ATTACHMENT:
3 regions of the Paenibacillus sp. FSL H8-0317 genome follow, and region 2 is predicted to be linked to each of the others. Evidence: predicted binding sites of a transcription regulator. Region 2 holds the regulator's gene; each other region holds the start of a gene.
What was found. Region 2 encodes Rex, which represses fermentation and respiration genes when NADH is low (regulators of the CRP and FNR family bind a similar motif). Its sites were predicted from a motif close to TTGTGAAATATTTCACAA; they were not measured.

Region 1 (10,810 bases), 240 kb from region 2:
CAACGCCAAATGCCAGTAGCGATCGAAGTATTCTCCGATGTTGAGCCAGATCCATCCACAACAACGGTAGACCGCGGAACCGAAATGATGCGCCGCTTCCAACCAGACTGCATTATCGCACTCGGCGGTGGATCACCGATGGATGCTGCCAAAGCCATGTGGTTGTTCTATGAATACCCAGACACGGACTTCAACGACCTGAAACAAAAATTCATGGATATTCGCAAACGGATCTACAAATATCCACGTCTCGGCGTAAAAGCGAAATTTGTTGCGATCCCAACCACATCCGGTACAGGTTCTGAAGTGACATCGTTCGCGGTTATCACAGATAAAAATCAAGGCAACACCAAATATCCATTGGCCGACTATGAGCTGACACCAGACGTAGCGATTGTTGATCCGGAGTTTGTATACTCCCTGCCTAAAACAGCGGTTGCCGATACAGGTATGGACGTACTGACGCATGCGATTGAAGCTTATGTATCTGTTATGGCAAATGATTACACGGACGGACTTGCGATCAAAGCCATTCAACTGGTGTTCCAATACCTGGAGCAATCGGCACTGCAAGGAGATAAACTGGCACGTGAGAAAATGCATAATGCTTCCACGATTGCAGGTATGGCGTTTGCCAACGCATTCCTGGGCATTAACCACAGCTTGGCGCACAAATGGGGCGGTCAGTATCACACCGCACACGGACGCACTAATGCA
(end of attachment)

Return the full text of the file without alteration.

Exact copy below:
3 regions of the Paenibacillus sp. FSL H8-0317 genome follow, and region 2 is predicted to be linked to each of the others. Evidence: predicted binding sites of a transcription regulator. Region 2 holds the regulator's gene; each other region holds the start of a gene.
What was found. Region 2 encodes Rex, which represses fermentation and respiration genes when NADH is low (regulators of the CRP and FNR family bind a similar motif). Its sites were predicted from a motif close to TTGTGAAATATTTCACAA; they were not measured.

Region 1 (10,810 bases), 240 kb from region 2:
CAACGCCAAATGCCAGTAGCGATCGAAGTATTCTCCGATGTTGAGCCAGATCCATCCACAACAACGGTAGACCGCGGAACCGAAATGATGCGCCGCTTCCAACCAGACTGCATTATCGCACTCGGCGGTGGATCACCGATGGATGCTGCCAAAGCCATGTGGTTGTTCTATGAATACCCAGACACGGACTTCAACGACCTGAAACAAAAATTCATGGATATTCGCAAACGGATCTACAAATATCCACGTCTCGGCGTAAAAGCGAAATTTGTTGCGATCCCAACCACATCCGGTACAGGTTCTGAAGTGACATCGTTCGCGGTTATCACAGATAAAAATCAAGGCAACACCAAATATCCATTGGCCGACTATGAGCTGACACCAGACGTAGCGATTGTTGATCCGGAGTTTGTATACTCCCTGCCTAAAACAGCGGTTGCCGATACAGGTATGGACGTACTGACGCATGCGATTGAAGCTTATGTATCTGTTATGGCAAATGATTACACGGACGGACTTGCGATCAAAGCCATTCAACTGGTGTTCCAATACCTGGAGCAATCGGCACTGCAAGGAGATAAACTGGCACGTGAGAAAATGCATAATGCTTCCACGATTGCAGGTATGGCGTTTGCCAACGCATTCCTGGGCATTAACCACAGCTTGGCGCACAAATGGGGCGGTCAGTATCACACCGCACACGGACGCACTAATGCA